He does, however, believe that his son can put up with the large amount of pressure put on Maple Leaf players.

“I think that Tomas won’t even comment on (trade possibilities) anymore,” he said. “He is content in Toronto with both the club and the city. I still think though that some change would be welcomed.”

Frantisek Kaberle Senior has a lot of hockey experience. Not only did he play for the Czech national team, but he also coached in the elite league in the Czech Republic.

The 32-year-old Tomas has spent his entire career with Toronto, scoring 80 goals and 402 assists. He is known as one of the best defenceman in the National Hockey League but has been listening to trade rumors about himself for the last two years.

Lukas can be contacted by e-mail at lukas.bib@gmx.com. Follow Lukas on Twitter @lukas_nhl for breaking sports scores, news and rumors.

NHL Tests Potential New Rules at Research and Development Camp

National Hockey League

The NHL has begun testing potential new rules during the research and development camp at the MasterCard Centre for Hockey Excellence. Up to 21 potential new rule changes are being tried out, including a new, much wanted, icing rule, called hybrid icing.

With hybrid icing, the risk of major injury is reduced significantly, if not gone.

Hybrid icing is a mix of no-touch and touch icing. When the defending player reaches the faceoff dot before the attacking player, the linesman will blow his whistle.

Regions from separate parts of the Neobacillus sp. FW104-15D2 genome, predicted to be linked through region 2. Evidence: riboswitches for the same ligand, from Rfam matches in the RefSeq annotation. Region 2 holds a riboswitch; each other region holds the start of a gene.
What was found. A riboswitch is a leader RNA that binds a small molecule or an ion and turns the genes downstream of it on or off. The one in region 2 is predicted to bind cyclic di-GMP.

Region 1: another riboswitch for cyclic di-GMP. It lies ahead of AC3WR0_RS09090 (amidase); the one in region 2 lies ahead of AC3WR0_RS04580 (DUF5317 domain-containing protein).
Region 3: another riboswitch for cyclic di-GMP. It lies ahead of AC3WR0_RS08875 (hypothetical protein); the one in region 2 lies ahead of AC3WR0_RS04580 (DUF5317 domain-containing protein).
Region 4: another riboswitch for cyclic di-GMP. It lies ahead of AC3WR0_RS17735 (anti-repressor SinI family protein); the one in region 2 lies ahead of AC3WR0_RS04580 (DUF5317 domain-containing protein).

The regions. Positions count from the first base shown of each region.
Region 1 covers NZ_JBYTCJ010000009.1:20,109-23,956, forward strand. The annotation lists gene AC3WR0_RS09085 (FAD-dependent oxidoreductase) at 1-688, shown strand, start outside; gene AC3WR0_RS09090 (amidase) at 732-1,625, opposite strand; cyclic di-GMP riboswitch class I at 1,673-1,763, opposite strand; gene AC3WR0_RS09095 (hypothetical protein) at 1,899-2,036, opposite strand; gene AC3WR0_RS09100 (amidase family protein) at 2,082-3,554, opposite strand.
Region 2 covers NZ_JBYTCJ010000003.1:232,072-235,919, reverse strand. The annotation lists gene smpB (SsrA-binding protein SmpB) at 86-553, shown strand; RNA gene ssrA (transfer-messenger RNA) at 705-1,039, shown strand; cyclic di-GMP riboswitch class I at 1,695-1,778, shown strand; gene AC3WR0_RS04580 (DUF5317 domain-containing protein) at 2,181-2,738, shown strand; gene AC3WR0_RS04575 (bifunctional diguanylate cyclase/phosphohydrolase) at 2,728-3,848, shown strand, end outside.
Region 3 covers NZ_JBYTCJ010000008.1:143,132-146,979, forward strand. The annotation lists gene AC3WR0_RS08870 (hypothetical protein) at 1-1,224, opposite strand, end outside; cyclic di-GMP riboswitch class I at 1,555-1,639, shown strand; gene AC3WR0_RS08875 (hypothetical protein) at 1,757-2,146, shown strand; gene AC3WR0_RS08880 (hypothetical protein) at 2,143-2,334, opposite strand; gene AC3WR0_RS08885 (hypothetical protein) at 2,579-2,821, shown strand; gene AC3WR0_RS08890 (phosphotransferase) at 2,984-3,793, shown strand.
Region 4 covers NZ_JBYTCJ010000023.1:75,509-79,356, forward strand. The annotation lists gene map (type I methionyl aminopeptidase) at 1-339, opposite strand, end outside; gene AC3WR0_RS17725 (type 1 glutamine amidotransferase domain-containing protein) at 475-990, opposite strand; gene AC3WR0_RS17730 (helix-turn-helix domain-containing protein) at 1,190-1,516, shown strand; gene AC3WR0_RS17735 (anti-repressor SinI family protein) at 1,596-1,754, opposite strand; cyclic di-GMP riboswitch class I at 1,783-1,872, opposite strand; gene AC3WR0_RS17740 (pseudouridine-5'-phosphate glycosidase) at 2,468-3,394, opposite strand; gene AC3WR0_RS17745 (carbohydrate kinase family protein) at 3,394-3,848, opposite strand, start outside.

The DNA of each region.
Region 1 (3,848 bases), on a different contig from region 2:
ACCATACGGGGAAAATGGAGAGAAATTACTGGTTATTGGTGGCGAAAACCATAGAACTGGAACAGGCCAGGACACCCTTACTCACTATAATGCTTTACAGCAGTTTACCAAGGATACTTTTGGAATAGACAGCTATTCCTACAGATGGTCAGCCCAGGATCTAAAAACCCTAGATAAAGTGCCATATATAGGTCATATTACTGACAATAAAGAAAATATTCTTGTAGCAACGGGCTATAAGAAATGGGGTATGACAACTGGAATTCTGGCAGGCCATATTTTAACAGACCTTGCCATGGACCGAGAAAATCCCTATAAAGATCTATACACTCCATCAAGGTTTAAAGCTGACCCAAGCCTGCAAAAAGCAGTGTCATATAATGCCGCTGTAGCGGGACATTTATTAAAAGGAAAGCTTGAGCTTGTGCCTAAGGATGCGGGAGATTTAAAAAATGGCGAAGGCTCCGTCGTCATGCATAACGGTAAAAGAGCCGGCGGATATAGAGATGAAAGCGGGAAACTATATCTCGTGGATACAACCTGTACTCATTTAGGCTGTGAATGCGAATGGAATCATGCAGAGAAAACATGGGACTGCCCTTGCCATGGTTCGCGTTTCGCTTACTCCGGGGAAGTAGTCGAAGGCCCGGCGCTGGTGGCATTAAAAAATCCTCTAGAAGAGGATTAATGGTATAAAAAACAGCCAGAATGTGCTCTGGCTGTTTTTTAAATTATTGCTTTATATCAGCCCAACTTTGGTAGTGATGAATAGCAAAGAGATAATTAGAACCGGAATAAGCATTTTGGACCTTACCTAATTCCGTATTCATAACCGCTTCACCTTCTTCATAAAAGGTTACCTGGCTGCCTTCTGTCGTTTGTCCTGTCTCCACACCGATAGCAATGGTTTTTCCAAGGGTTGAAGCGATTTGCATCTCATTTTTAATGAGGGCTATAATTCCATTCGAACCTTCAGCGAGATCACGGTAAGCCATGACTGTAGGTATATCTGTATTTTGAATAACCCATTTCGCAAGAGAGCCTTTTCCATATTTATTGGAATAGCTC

Lately, the debate about icing has become almost as popular as Tomas Kaberle trade rumors. From staying with touch icing, to making the game less entertaining with no-touch icing, it looks like the NHL may have found the median.

Here is a list of all potential new rules being tested during the National Hockey League research and development camp:

  1. Hybrid icing rule;
  2. No line change for team committing an offside;
  3. Crease reset rule;
  4. Face-off variation (face-off controlled by whistle in place of traditional puck drop);
  5. Overtime: three minutes of 4-on-4; three minutes of 3-on-3; three minutes of 2-on- 2 followed by shootout (5 players per team).
  6. Bigger crease;
  7. Verification goal line (additional line situated behind the goal line);
  8. Wider blue lines;
  9. Line changes zone in front of each bench;
  10. Face-off variations (infringement results in the offending player moving back further, three face-off dots down the middle of the ice);
  11. OT – three minutes of 4-on-4; three minutes of 3-on-3; three minutes of 2-on-2 with long line changes; followed by three shooters per team shootout (if tied after three shots then players who have shot previously can shoot again).
  12. No touch icing;
  13. Team that commits an offside infraction cannot make a line change and face-off is in offending team zone;
  14. Face-off variation: after a face-off violation, opposition center may choose his face-off opponent;